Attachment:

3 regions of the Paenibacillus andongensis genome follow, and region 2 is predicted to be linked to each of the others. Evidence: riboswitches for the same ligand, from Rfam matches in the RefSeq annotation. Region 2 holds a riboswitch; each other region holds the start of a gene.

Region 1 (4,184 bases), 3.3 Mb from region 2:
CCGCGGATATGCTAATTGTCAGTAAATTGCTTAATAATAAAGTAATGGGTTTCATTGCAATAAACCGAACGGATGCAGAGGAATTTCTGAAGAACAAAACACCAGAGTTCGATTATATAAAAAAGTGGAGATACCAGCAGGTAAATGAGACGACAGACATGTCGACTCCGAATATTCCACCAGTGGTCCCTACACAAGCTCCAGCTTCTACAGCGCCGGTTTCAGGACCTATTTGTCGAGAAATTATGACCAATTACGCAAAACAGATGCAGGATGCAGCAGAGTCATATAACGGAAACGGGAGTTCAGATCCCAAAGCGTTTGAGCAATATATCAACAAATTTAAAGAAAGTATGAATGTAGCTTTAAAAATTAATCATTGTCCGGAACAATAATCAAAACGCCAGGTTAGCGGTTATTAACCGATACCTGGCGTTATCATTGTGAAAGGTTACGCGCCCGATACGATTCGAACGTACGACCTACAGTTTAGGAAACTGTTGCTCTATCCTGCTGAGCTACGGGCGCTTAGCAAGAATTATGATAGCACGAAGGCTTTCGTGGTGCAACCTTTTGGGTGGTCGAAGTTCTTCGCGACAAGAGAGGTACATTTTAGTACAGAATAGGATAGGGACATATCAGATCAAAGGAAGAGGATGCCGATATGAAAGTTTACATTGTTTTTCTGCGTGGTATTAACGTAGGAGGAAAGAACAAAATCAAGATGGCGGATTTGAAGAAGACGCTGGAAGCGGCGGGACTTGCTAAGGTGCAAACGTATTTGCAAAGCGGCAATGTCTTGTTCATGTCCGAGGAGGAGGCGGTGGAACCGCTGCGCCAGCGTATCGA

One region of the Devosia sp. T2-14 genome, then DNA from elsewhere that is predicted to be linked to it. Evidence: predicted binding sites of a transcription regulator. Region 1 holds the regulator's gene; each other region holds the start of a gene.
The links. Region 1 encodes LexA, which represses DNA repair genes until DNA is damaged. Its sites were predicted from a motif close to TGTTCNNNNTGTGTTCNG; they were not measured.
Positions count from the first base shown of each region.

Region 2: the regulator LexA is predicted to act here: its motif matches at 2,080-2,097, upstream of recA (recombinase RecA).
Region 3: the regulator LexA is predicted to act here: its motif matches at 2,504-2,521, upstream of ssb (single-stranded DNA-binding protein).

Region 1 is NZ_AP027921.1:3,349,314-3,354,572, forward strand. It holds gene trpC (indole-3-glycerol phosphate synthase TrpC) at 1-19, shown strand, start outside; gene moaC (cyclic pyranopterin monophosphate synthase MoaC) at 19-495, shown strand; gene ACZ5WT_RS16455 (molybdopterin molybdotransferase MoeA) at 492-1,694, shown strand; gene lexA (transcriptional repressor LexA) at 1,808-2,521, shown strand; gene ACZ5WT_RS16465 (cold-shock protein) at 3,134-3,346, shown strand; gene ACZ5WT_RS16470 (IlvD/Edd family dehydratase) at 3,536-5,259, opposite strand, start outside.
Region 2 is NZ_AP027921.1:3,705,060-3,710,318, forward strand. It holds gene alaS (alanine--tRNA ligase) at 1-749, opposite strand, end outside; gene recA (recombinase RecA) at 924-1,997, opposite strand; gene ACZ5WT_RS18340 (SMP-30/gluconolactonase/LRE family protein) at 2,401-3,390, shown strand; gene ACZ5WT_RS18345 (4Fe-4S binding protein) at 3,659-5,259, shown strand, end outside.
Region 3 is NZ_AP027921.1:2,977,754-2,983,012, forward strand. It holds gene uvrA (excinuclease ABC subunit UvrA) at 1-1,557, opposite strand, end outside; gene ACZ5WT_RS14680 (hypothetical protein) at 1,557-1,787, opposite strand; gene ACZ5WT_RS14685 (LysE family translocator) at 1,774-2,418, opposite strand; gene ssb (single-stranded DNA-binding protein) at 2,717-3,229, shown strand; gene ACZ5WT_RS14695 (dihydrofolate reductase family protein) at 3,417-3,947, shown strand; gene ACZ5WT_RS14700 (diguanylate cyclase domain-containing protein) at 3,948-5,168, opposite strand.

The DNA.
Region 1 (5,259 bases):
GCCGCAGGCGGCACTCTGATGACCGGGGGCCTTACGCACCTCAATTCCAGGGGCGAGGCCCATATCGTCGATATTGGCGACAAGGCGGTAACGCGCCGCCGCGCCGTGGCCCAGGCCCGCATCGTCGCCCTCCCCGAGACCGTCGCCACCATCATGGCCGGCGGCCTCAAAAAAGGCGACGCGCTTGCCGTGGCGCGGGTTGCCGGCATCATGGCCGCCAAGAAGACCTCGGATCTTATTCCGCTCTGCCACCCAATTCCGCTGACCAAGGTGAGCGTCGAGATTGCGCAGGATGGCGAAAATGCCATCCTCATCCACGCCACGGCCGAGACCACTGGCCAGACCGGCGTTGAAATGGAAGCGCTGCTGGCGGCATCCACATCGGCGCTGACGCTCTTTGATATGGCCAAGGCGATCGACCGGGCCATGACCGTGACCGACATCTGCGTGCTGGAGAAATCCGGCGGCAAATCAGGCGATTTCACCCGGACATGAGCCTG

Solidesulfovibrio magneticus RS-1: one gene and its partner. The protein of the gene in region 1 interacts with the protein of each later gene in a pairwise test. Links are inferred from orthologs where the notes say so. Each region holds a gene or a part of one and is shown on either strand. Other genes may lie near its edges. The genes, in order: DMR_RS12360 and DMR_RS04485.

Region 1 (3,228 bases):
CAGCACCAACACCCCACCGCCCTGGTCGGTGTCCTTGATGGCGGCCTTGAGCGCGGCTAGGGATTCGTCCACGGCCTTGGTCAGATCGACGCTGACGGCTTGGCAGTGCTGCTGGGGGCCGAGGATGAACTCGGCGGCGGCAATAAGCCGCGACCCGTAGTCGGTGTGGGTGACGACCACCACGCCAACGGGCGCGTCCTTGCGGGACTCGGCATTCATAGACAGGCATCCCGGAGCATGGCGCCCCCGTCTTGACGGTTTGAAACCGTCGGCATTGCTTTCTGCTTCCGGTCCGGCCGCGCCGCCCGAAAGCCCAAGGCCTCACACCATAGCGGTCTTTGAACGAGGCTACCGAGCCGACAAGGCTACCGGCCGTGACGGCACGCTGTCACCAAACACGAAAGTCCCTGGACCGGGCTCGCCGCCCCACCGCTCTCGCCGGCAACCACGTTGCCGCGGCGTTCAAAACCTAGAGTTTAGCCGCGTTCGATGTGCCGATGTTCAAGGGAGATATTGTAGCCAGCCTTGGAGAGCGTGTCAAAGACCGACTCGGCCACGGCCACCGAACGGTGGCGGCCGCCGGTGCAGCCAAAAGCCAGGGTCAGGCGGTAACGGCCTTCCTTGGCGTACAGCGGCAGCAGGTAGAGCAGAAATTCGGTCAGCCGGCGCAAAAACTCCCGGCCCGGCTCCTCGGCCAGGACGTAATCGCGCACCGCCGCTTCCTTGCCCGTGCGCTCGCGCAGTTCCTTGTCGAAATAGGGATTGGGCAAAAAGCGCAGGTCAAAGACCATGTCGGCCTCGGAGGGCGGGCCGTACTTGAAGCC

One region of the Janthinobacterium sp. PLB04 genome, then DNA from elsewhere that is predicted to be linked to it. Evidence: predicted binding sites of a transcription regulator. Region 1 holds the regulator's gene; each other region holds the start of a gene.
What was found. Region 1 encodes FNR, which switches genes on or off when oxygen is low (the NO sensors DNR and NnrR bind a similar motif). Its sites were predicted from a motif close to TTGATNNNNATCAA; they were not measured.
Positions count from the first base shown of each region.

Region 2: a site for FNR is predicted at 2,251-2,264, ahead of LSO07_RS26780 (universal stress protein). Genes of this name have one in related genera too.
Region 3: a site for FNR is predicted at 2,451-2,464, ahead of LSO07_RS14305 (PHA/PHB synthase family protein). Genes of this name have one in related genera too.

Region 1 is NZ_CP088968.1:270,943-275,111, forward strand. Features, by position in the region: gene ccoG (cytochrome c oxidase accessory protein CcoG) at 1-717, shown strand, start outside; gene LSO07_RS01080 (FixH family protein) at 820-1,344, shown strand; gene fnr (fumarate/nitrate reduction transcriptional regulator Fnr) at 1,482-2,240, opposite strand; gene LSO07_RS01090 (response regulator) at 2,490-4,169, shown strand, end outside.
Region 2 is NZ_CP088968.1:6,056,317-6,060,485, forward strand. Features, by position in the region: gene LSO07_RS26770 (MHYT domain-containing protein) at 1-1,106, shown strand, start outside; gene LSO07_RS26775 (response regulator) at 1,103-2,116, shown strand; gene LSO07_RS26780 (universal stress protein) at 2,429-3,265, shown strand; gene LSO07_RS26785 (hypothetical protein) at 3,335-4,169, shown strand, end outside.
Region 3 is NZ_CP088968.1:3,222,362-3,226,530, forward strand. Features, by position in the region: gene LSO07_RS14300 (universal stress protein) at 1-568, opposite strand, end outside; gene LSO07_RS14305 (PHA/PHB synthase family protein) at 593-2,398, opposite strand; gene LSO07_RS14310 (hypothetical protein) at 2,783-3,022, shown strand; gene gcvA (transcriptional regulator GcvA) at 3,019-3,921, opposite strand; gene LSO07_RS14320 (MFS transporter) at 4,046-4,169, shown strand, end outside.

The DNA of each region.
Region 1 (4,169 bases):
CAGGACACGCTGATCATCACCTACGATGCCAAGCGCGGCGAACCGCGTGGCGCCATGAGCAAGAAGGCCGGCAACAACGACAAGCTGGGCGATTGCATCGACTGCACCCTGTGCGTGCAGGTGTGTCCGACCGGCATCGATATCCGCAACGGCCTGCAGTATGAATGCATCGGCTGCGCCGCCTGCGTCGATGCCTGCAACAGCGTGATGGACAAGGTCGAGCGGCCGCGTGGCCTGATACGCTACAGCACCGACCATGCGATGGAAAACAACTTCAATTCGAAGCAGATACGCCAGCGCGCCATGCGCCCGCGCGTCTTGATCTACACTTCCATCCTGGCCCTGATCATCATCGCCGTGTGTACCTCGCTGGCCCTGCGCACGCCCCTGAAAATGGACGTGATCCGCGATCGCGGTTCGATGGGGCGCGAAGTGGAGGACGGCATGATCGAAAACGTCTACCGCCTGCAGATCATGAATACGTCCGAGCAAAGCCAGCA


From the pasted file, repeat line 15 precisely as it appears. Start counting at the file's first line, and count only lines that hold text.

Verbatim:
Solidesulfovibrio magneticus RS-1: one gene and its partner. The protein of the gene in region 1 interacts with the protein of each later gene in a pairwise test. Links are inferred from orthologs where the notes say so. Each region holds a gene or a part of one and is shown on either strand. Other genes may lie near its edges. The genes, in order: DMR_RS12360 and DMR_RS04485.